All in all, I highly recommend that you check out Wu Assassins.  It ain’t perfect, but its got a stellar cast and some wicked fight scenes that, I believe, are worth experiencing.  Though it’s riddled with poor pacing and lackluster CGI, it’s my hope that they’ll fix these hiccups for Season 2.  Furthermore, it’s not everyday that you see a Southeast Asian guy headlining a Netflix TV show, so, in a way, you’re patronage of this show is kind of contributing to the un-whitening of American TV, and that’s a good thing!  With shows like Warrior following in the footsteps of the recently finished Into the Badlands, it’s my hope that we’ll be seeing better martial-arts themed shows from the U.S. eventually.  Well, at least ones with better CGI.

Naika Reviews “The 8 Diagram Pole Fighter”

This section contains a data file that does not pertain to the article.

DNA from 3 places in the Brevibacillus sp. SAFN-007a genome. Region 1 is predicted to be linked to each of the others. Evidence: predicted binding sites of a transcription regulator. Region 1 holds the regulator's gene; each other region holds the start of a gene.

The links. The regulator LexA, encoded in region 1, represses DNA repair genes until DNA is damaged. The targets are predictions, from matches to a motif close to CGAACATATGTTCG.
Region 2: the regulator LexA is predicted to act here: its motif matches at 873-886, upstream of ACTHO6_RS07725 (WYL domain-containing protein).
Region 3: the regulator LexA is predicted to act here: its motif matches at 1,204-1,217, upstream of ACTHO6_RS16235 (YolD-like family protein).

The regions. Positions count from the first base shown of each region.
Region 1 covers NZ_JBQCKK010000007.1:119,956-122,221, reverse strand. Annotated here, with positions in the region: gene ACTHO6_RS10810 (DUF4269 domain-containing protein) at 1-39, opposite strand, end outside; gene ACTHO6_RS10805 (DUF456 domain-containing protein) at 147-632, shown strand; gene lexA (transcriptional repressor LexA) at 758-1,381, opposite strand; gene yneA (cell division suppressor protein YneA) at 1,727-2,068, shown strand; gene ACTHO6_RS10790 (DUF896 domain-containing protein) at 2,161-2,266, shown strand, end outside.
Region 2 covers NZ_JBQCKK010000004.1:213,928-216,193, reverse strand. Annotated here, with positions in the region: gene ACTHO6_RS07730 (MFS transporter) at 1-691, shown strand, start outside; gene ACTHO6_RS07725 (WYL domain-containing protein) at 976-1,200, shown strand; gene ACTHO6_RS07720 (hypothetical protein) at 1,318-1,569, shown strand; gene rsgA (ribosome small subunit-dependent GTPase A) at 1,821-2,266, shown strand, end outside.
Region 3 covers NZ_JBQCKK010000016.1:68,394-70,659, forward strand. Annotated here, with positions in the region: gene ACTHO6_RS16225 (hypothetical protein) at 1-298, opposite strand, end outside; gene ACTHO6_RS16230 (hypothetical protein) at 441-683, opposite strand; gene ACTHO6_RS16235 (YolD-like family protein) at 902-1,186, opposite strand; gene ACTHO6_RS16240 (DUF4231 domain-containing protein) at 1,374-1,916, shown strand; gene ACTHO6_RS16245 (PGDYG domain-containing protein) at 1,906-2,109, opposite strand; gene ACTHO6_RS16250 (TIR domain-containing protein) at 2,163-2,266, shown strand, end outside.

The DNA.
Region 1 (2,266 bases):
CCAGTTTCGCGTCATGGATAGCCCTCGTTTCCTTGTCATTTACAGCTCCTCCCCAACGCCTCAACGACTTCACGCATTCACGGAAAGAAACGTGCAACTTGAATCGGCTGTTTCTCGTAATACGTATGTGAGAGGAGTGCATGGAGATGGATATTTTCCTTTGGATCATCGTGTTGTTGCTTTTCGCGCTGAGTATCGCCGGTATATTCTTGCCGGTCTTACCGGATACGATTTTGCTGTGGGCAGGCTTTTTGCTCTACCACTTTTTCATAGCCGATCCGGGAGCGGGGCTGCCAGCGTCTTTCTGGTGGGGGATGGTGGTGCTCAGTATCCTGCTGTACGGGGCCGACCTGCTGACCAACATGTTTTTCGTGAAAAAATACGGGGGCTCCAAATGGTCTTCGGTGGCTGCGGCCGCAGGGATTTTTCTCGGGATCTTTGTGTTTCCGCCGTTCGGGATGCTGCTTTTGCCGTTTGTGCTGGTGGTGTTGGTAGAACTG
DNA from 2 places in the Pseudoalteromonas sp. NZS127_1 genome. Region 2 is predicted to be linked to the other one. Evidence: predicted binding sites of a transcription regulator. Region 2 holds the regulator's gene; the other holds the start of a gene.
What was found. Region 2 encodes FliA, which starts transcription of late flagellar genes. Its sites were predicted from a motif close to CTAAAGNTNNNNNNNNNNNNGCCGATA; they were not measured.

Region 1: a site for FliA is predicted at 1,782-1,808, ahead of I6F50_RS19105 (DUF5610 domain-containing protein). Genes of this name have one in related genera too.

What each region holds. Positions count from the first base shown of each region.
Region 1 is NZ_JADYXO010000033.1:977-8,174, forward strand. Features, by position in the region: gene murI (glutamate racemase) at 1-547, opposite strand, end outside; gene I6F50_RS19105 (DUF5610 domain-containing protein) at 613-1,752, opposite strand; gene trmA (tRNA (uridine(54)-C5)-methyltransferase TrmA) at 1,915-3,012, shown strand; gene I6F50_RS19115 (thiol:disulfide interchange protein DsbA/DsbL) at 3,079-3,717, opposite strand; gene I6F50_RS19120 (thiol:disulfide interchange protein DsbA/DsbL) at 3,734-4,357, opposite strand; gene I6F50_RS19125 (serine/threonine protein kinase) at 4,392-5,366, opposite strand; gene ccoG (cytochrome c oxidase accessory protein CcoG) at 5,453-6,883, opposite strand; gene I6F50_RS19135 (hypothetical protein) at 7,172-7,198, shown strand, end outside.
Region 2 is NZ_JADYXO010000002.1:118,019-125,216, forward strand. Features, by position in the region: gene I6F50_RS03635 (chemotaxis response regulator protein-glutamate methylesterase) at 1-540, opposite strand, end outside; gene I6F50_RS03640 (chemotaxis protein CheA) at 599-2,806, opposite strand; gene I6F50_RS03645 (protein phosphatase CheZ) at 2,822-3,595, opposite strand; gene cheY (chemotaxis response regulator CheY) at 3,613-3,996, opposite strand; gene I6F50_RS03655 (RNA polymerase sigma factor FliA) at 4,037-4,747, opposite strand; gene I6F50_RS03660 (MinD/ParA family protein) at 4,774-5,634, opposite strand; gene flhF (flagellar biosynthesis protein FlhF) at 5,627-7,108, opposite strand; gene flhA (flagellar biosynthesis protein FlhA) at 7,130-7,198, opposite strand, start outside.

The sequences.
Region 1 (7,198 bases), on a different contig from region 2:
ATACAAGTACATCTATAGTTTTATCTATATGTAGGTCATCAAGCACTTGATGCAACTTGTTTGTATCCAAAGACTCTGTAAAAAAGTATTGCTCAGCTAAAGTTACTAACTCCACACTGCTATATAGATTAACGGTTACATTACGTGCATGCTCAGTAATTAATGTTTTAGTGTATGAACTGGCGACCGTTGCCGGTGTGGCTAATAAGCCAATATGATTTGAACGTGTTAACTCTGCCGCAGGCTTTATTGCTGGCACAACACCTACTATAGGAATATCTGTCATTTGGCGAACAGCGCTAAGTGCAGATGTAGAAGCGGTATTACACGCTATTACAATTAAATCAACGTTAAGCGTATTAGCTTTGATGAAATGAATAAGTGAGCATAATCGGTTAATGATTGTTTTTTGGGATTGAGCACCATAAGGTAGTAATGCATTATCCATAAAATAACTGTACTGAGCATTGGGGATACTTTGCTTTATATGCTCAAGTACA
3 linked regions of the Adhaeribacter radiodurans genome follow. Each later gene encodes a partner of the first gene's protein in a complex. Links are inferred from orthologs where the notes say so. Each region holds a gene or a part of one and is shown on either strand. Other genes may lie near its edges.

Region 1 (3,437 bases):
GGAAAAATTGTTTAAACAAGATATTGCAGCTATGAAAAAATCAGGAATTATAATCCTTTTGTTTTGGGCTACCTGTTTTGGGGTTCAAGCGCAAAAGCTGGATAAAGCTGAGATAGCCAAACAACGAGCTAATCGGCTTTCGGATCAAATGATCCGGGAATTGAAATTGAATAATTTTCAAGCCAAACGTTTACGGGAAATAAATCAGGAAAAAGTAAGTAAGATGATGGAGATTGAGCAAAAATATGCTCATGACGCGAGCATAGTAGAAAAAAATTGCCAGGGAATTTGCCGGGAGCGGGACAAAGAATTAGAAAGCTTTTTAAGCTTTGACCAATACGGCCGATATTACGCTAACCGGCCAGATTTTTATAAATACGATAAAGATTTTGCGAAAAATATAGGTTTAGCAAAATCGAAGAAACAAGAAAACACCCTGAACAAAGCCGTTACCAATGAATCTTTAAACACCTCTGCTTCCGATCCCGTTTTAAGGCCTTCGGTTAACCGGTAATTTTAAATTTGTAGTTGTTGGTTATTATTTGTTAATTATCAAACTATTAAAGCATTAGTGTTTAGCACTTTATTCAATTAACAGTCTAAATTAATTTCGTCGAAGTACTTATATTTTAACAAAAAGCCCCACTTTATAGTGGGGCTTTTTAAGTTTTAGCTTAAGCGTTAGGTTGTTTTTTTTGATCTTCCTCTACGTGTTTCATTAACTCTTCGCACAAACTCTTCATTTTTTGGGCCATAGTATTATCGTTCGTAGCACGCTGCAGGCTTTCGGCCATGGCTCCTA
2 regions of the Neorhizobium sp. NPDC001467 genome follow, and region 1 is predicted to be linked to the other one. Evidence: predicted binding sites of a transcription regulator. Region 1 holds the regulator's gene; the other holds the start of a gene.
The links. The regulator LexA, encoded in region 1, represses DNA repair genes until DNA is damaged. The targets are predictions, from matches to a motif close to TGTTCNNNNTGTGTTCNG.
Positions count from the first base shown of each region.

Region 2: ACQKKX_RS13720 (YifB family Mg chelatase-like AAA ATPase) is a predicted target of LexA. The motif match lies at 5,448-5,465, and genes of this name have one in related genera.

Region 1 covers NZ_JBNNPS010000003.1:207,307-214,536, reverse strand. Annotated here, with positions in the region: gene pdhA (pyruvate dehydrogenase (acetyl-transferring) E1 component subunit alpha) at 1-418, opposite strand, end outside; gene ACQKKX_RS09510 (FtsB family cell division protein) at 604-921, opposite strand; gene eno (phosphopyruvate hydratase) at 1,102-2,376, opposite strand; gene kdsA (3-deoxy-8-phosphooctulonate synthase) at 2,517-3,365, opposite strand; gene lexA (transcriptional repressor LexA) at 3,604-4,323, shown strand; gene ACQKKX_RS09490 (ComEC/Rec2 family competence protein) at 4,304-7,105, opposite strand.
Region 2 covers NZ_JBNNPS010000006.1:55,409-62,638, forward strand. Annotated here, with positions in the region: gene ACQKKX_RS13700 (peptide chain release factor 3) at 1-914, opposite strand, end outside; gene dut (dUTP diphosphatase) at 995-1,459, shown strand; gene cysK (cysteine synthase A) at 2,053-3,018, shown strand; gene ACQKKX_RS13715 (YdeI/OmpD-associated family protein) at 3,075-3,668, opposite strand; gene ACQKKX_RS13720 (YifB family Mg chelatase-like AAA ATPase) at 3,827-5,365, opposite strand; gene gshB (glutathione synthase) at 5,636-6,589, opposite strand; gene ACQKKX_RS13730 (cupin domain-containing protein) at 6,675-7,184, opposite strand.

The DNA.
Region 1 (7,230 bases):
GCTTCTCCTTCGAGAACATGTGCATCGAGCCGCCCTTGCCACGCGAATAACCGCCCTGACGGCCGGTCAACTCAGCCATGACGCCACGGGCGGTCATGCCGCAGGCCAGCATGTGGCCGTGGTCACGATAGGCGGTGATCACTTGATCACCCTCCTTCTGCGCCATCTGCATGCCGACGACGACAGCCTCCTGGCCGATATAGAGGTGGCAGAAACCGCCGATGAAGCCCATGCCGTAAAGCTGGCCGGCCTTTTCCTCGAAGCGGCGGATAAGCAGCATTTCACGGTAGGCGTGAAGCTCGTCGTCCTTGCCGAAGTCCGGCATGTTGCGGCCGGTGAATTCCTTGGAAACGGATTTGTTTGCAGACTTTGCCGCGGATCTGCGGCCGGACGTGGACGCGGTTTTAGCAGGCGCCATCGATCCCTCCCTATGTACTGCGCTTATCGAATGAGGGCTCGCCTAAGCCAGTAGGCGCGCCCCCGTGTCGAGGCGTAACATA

Of all the Shaw Brothers films that I’ve watched over the last few years of my life, I just keep coming back to The 8 Diagram Pole Fighter.  I loved the ultra-violent Five Element Ninjas, and I just recently viewed the dark and moody Ti Lung film, The Magic Blade, so the studio definitely knew what it was doing when it made this immense, yet diverse library of action films year after year.  So in one sense, this movie shouldn’t have stood out that much.  On the one hand, 8 Diagrams is a by-the-numbers tale involving personal and familial dishonor, but on the other hand, it’s an action-packed whirlwind of mayhem featuring some of the best fight choreography imaginable. Director and fight coordinator Lau Kar Leung has helmed many, many excellent films for the Shaws throughout his career, including the 36th Chamber of Shaolin, My Young Auntie, Heroes of the East and Martial Club, but what makes 8 Diagrams so powerful is its raw blend of savagery, angst, betrayal and retribution.   There’s no doubt that this film has some flaws, but I guarantee you that it will be one of the most memorable Shaw Brothers offerings one can ever recommend to those who love kung-fu films.